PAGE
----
The fact that Internet interactions are virtual affords users the chance to flesh out the virtual identities of others, by participating in an ongoing, collective narrative that seems difficult to refute.

The willingness of the group to respond to Joe's postings shows how they actively participated, not only in a moral panic, but in the maintenance of Joe's homophobic identity. To an extent it was their labeling of Joe as “stupid”, “uneducated”, and “trailer-trash” which led Joe to take on these traits: he simply gave his audience what they expected. Even Joe's denial of his homosexuality was interpreted as repression.

The debate also shows how for some users of the newsgroup the flame-war led them to display attitudes which could be interpreted as patronizing or classist. The collective failure to silence Joe led to dozens of increasingly aggressive postings which changed the nature of the newsgroup for months. The disagreement within the ranks of Joe's detractors suggested that some of those involved felt that certain response strategies were too extreme (examples 40 and 43).

The attempts to censor Joe evoke a wider debate on Internet regulation. Lee (1996) points to the argument that the Internet is an arena which allows all forms of “silenced speech,” even hate speech. Did it make any difference that Joe was joking? It could be argued that censorship is a sticking-plaster solution, simply driving hate-speech underground, making it more difficult to detect and counter. In any case, Usenet regulation remains “a problematic venture since often there are no identifiable agents toward whom to direct regulatory actions” (Bilstad, 1996). As Joe noted in a personal e-mail, he never received any disciplinary action because of his postings, despite the fact that other posters had complained to his account administrator about him.

Finally, the decision to “out” Joe caused other Internet users to question the moral consequences of such an action. It might be argued that if someone posts an article to Usenet, however controversial the subject of the group or the message, then the sender ought to know the risks. Such “evidence” may be used against them at a later date. While the DejaNews archive is a fairly well-established Internet data corpus, for the present, the number of Internet newbies expands or remains constant as more people go online, suggesting that many users will not be aware of the potential for exposure the availability of such a database might pose.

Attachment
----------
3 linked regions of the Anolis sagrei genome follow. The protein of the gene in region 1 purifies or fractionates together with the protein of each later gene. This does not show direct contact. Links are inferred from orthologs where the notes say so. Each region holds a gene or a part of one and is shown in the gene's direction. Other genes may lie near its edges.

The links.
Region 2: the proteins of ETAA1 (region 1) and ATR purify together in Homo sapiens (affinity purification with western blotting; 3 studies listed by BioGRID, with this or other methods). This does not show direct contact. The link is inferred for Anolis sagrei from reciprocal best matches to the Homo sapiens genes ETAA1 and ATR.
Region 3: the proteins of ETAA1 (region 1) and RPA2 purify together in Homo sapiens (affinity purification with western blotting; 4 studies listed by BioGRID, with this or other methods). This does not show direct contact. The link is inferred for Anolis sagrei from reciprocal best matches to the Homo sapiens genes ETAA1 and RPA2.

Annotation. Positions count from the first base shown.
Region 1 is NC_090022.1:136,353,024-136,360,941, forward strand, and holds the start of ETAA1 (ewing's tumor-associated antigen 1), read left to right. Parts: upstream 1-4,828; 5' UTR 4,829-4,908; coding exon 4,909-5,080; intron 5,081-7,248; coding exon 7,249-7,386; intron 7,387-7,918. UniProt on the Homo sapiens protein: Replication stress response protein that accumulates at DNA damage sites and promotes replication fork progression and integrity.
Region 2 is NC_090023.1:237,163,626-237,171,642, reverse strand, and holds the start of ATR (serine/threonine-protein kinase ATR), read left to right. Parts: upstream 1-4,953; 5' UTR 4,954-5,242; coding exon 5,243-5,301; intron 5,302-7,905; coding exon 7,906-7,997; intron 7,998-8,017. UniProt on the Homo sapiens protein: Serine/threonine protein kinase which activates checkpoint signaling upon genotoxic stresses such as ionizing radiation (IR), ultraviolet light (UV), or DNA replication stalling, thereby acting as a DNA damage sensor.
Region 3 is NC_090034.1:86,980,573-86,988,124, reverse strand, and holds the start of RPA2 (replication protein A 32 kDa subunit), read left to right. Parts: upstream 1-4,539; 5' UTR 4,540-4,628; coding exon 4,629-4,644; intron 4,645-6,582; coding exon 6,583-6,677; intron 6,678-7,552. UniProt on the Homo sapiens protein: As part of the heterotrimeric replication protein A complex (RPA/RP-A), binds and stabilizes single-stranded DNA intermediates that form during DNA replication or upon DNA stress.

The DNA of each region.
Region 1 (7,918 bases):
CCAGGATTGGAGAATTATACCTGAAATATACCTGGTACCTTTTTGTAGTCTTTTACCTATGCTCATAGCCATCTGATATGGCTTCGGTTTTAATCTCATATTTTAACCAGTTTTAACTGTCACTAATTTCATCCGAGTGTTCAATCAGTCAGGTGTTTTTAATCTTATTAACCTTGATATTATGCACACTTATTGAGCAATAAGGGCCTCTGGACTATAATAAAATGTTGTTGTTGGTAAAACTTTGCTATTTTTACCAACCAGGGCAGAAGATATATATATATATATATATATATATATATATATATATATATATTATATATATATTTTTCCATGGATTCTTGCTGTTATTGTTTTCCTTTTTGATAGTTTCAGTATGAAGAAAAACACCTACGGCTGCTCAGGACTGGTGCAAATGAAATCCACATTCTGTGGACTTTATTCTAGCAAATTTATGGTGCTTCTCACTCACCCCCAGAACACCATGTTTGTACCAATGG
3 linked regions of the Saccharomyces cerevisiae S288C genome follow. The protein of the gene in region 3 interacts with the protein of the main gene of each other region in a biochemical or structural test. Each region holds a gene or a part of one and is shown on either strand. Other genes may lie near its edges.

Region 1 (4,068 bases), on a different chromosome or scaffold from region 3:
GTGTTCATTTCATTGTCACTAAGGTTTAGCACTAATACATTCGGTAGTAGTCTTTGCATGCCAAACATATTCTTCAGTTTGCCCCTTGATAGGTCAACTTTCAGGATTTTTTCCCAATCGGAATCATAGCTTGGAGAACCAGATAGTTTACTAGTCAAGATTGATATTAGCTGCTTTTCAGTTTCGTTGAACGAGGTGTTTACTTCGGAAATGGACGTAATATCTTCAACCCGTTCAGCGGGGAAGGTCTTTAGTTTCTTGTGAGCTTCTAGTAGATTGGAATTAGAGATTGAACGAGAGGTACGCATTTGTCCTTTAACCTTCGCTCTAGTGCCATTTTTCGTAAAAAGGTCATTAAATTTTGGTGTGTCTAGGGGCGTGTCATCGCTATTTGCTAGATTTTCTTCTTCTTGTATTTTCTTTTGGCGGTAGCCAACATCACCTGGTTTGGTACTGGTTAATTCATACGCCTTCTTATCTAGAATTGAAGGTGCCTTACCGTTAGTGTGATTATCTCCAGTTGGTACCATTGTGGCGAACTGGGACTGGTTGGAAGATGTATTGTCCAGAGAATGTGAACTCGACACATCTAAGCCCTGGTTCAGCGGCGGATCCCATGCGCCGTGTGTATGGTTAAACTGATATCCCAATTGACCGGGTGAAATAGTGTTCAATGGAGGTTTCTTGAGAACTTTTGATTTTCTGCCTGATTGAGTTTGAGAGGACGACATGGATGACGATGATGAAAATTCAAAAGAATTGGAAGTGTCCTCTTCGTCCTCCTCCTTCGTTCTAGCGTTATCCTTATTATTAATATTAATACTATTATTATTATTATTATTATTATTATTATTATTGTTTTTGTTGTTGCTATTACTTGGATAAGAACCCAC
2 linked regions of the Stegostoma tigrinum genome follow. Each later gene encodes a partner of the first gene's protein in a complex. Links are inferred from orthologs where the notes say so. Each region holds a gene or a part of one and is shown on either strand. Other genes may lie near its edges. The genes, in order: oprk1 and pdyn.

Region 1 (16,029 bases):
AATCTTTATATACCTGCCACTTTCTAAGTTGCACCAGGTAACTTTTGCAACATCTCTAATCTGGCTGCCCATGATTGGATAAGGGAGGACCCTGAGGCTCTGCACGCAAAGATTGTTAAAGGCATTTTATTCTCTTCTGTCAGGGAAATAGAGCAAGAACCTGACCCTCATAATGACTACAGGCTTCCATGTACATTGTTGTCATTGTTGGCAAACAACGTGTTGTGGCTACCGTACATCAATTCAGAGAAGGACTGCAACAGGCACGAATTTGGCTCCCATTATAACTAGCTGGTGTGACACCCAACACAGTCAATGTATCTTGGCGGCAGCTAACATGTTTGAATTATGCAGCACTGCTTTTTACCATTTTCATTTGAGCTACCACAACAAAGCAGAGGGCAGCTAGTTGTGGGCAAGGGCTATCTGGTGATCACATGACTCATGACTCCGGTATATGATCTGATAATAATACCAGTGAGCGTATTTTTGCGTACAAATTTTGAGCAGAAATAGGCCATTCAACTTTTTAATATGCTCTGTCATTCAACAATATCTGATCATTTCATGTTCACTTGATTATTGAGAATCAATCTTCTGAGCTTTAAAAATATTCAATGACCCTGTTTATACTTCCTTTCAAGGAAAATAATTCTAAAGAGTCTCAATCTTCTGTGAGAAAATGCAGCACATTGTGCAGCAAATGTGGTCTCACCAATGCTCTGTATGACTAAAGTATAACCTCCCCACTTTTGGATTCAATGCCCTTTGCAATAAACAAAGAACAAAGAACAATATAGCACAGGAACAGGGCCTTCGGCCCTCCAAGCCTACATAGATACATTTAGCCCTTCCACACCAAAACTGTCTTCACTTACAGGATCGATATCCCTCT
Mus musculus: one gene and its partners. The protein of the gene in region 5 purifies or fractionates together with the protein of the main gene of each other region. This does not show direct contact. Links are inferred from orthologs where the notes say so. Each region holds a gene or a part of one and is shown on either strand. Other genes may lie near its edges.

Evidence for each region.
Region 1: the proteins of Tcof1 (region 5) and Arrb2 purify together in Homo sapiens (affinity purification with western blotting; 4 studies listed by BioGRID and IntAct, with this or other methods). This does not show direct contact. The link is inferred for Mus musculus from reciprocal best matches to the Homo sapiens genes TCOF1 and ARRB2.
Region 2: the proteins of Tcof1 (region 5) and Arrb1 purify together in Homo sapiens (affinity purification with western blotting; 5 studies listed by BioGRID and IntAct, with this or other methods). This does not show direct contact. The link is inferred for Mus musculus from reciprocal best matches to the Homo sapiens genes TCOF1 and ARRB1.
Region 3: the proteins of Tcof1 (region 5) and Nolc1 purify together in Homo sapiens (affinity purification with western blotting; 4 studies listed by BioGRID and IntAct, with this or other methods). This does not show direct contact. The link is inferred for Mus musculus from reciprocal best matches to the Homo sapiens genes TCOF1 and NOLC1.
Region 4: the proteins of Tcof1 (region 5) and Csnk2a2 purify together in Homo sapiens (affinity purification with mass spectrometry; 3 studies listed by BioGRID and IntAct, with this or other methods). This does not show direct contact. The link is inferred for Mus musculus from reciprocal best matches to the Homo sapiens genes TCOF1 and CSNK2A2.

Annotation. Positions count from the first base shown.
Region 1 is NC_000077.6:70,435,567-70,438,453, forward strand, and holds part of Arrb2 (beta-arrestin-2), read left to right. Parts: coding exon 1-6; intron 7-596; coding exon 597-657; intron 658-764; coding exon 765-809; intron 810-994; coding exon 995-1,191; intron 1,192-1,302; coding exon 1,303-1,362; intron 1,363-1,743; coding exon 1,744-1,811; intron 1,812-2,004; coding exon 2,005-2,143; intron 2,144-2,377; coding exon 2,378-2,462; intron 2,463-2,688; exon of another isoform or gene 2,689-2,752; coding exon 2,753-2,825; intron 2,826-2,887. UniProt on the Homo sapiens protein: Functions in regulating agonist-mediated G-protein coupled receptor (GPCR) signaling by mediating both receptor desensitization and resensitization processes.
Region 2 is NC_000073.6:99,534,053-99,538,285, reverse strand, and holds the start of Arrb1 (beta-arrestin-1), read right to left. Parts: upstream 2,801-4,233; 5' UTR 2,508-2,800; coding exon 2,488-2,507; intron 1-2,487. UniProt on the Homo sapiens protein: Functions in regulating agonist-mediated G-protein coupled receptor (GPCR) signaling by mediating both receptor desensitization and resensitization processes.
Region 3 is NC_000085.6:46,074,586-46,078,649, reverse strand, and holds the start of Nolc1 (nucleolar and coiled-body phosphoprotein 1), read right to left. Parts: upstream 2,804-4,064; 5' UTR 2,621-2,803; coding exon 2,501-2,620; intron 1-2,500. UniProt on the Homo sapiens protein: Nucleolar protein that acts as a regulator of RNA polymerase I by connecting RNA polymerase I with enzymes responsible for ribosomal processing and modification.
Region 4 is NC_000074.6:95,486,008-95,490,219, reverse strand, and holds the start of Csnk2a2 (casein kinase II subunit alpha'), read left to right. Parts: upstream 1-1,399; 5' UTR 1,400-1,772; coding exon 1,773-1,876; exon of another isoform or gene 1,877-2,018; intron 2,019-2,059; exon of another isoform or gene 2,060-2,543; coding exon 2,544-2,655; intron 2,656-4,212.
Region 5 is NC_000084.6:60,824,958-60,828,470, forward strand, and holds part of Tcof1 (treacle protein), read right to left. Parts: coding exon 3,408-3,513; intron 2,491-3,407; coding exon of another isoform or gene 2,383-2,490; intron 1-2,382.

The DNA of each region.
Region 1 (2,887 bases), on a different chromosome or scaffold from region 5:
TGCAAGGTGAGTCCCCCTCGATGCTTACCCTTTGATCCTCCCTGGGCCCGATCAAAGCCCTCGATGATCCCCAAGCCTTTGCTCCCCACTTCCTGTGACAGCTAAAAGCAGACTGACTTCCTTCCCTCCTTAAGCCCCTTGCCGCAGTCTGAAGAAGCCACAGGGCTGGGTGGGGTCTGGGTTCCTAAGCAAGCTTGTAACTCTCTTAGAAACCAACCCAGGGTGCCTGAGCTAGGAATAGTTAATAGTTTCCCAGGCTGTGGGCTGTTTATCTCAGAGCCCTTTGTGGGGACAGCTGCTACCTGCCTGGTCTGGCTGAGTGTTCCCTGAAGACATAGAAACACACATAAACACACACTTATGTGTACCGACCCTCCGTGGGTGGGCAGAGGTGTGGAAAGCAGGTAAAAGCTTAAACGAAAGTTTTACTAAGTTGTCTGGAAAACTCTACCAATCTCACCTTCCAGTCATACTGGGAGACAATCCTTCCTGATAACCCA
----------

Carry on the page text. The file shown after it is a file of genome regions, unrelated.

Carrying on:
Outing is one of the most effective means of rendering the hypocritical impotent (Miller, 1995, p. 461). While it is not the intention here to prolong a culpability debate by asking whether Joe deserved privacy (Example 43), or whether his exposure was justified (Example 44), it is interesting to note how outing can alter the identities of those involved. After initial reactions had died down, Joe appeared victimized while the person who exposed him was criticized.

Although moral panics are generally played out in the public eye, engineered by high-profile politicians or social commentators in the media, everyone has the potential to ignite or contribute towards moral panics. The Internet, with its potential for the exchange of ideologies between large numbers of diverse peoples and cultures, the construction of ambiguous alternative identities and the continuing debate over correct and incorrect usages of this technology is, therefore, a ripe source for the development and investigation of newer forms of moral panic.

  • 1

    Kollock and Smith (1999, p. 6) note that in 1998 there were “tens of thousands” of Usenet groups.

  • 2

    A “new” user, that is, one who is likely to be unfamiliar with Internet mores.

  • 3

    For a taxonomy of “reproachable conduct” see McLaughlin et al. (1995).

  • 4

    The survey was set via a message to the newsgroup. Users of the group were requested to respond if they wished, rather than receiving individual questionnaires. As a result, it is difficult to say what percentage of the people who read or posted to actually answered the survey. However the number of respondents (280) was relatively large.

  • 5

    Names and e-mail addresses are expressed with the term <anonymized>. All of the posters who are quoted in this article were e-mailed about their inclusion in this paper, including “Macho Joe,” and none refused permission to have small parts of their postings reproduced.

  • 6

    See GLAAD online

  • 7

    As Joe often referred to himself in third person, his postings are in bold print so they can be differentiated from other postings.

  • 8

    It should be pointed out that this is not a definitive list. Other strategies such as “mail-bombing” can also occur as responses to trolls but were not used against Joe.

  • 9

    The “killfile” is a filter on incoming posts, which allows messages coming from a particular poster to be screened out by the news client. The posts remain available to others.

  • 10

    Nothing would have prevented Joe from acquiring a new e-mail account and continuing to post to the group.

  • 11

    Evidently, the true identity of Joe, as an educated gay man who was simply joking, is also open to question.

  • 12

    Donath (1999, p. 49) points out that online category deception frequently involves gender or age deception.


  1. Top of page
  2. Abstract
  3. Introduction
  4. The Data
  5. Resolution Strategies
  6. Discussion
  7. References